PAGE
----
Amongst the device manufacturers, Apple, with its existing dominant position in the market and access to the early adopters of technology with a tendency to spend on mobile services is likely to continue as the dominant application store. RIM, with access to a niche, enterprise audience is also likely to be a strong contender in this segment. Nokia can leverage its large base of existing users and its strength in the emerging markets across Europe. One of the consequences of multiplicity of platforms, devices and application stores will be that developers will align themselves with particular storefronts. Since the success of a storefront is intricately linked to the quality of applications available on it, the competition for retaining the best developers on the major stores is going to be intense. Driven by the proliferation of free and mass market applications, the average selling price (ASP) for applications is likely to drop – analyst estimates indicate a value of US$ 1.72 by 2014, as compared to US$ 3.83 in 2009.
Capgemini believes that mobile operators can shore up their position in the mobile applications space by taking a series of definitive measures. Operators need to decide on the extent of activities that they would want to undertake in the application store segment. While global players with a large captive customer base might want to build end-to-end capabilities in the space, smaller players might decide to undertake only select activities in-house, relying extensively on third-parties for the technology platform.
A critical component of operator strategy to compete in the space would be their support of device-agnostic platforms. This will allow operators to support a much wider device portfolio through their storefront, while simultaneously reducing porting efforts, and hence costs and time-to-market for the developers. Additionally, platform-agnostic applications will allow a distinct positioning option for operators, thereby avoiding direct competition with vendor partners. Another option available to operators looking to encourage device-agnostic application creation would be to actively promote web-based applications.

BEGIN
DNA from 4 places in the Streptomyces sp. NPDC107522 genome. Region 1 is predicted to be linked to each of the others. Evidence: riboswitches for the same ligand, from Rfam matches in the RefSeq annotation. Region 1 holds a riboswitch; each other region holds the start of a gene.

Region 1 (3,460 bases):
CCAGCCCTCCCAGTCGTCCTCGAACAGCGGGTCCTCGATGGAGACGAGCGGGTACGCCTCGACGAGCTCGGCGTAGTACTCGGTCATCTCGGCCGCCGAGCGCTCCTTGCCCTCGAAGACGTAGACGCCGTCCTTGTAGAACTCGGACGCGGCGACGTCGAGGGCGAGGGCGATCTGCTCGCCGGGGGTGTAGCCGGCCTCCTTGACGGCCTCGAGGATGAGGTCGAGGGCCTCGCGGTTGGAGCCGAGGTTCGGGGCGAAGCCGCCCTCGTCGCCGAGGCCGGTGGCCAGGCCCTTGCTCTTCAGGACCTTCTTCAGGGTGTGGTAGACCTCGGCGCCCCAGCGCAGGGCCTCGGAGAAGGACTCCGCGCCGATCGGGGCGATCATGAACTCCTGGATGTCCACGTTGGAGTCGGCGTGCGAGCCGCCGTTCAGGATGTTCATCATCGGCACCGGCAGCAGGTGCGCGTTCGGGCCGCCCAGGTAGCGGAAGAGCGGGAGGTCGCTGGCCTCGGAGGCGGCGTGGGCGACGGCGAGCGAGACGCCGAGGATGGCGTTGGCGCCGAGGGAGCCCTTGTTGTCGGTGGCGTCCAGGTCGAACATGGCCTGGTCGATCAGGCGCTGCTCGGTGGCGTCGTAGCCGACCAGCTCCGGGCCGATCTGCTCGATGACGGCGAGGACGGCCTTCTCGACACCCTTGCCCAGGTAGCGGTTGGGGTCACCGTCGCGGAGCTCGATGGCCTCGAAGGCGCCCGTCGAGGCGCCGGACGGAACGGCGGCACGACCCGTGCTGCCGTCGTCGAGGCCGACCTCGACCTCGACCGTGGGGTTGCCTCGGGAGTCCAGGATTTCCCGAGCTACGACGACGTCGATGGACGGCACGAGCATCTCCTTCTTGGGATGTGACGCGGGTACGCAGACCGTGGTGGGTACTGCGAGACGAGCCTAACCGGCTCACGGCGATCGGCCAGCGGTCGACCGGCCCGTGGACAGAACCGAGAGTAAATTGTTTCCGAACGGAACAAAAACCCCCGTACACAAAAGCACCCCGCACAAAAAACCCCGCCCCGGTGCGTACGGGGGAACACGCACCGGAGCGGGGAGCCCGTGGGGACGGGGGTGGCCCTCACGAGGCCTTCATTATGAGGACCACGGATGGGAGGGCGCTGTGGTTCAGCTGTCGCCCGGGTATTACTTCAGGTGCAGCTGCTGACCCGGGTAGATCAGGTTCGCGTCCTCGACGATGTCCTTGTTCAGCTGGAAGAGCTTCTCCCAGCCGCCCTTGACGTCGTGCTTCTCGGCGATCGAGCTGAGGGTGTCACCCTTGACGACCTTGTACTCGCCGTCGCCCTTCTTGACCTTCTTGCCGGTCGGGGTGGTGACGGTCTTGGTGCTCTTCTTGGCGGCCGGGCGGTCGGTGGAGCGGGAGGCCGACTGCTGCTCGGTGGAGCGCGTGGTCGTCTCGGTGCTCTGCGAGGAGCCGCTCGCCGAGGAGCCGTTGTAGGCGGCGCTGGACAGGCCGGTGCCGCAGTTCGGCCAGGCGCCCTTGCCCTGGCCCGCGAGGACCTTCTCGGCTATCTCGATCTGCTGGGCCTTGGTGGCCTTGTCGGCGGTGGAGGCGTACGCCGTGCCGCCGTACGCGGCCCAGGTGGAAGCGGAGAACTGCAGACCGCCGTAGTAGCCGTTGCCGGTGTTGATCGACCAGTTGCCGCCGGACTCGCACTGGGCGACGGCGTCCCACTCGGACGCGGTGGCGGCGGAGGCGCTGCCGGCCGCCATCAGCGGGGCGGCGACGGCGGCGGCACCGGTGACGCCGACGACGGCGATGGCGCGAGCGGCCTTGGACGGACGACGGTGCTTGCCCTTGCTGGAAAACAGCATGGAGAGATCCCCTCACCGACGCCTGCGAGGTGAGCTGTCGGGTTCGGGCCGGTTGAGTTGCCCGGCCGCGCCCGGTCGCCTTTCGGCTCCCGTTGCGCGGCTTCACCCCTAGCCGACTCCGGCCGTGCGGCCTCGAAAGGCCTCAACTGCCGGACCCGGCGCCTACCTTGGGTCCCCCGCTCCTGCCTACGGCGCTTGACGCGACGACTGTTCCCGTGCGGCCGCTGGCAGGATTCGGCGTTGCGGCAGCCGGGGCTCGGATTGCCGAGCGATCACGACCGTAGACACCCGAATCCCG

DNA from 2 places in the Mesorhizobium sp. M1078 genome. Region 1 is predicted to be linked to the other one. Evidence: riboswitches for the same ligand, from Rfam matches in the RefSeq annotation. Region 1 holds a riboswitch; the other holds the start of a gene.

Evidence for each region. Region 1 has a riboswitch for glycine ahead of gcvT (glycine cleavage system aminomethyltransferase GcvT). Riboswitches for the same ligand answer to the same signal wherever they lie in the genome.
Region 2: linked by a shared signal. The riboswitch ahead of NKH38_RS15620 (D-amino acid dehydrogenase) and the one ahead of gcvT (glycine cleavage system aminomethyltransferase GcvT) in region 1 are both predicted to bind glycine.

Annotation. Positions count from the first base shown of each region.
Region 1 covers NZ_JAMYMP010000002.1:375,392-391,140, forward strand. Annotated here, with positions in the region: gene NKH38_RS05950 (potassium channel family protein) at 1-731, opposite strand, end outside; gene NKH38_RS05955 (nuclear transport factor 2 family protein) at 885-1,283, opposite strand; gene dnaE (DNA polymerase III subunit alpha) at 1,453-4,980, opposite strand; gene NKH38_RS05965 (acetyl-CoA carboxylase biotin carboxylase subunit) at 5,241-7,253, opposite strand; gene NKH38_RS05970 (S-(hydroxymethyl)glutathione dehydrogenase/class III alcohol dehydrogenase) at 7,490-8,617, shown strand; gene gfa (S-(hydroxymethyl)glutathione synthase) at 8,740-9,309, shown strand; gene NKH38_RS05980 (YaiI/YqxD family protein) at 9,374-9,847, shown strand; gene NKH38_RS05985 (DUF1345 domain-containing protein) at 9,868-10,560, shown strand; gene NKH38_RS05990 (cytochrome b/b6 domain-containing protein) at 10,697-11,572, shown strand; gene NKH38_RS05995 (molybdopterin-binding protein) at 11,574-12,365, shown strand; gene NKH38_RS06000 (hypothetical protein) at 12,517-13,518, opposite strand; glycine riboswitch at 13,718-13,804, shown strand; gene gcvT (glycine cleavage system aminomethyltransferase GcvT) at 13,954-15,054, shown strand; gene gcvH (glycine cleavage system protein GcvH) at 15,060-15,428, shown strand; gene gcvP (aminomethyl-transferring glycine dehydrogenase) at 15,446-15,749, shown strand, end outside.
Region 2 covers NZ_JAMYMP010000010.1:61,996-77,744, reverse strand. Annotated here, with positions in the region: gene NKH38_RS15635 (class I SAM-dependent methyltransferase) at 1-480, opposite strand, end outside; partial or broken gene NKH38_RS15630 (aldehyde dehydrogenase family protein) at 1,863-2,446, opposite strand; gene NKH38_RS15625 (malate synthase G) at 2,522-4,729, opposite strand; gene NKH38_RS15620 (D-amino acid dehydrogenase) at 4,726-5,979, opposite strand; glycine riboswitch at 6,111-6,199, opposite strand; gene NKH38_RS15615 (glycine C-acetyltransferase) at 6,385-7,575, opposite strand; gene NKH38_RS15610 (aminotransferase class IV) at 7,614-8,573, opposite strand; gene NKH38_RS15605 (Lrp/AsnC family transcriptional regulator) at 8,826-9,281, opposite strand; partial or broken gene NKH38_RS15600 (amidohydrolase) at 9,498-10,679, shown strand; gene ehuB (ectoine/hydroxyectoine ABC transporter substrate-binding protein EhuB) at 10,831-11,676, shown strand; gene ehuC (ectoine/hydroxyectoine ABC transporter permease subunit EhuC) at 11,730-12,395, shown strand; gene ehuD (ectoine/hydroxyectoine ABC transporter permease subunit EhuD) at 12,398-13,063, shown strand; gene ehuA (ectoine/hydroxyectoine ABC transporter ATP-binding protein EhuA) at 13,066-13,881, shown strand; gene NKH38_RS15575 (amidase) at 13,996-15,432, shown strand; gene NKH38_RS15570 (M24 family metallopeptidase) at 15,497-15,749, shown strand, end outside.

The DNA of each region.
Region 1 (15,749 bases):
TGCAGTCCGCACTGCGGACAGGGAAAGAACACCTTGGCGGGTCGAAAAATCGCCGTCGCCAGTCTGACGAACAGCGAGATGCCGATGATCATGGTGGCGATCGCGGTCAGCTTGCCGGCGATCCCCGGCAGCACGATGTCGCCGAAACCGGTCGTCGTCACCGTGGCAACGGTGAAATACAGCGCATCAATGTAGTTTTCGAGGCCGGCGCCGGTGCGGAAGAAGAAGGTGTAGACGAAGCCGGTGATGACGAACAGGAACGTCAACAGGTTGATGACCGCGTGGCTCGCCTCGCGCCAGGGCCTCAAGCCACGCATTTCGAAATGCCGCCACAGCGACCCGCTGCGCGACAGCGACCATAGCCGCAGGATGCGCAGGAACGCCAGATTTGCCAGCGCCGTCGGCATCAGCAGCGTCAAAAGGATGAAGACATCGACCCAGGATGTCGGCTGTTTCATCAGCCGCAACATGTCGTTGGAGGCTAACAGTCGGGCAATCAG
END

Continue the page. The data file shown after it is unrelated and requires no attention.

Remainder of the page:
Since the quality and reliability of the applications available on a storefront will be dependent on the strength of the developer community, it is imperative that operators provide the necessary incentives for the creation of exclusive applications for their storefronts. We believe that aggressive revenue share arrangements, wherein operators allow developers to retain a higher share of the application revenues when compared to other storefronts, can help operators play the role of ‘disruptor’ and corner a higher market share. While a revenue share of at least 75% for the developers will be necessary to remain competitive, analysis indicates that by increasing developer share to 80%, operators can get incremental revenue uplift of around 11% points, resulting primarily from a greater market share of application downloads.
Operators should strive to develop pricing models which are optimized based on the nature of the application, with popularity, market potential and stickiness of an application being the defining criteria. For instance, typically applications in categories such as medical and finance are highly customized, resulting in a limited number of such applications. However, because of the utilitarian nature of these applications, the consumer willingness to pay is fairly high. As a result, these applications are very suitable for subscription pricing. Operators should also play an active role in formulating the monetization strategies of applications, to ensure the greatest returns from their storefronts.
Capgemini believes operators should launch application stores to retain their prominent position in mobile content distribution, as well as to benefit from new revenue streams through the sale of applications, provision of access services and rendering of additional services such as integrated billing and access to networks that application interfaces are supported on. While application stores provide operators with an opportunity to re-establish their position in the mobile content value chain, the opportunity requires a strong operational strategy for success. Operators need to leverage existing capabilities in this space so as to be able to create a robust offering for the consumers. The opportunity should be looked at from the perspective of a strategic imperative to reverse the present trend of disintermediation from the content ecosystem, rather than a pure revenue enhancement exercise. It can’t be left to Apple to pave the way anymore in the application store market. There is plenty of room for more.
About the author
Jerome Buvat is the Global Head of Capgemini’s TME (Telecom, Media and Entertainment) Strategy Lab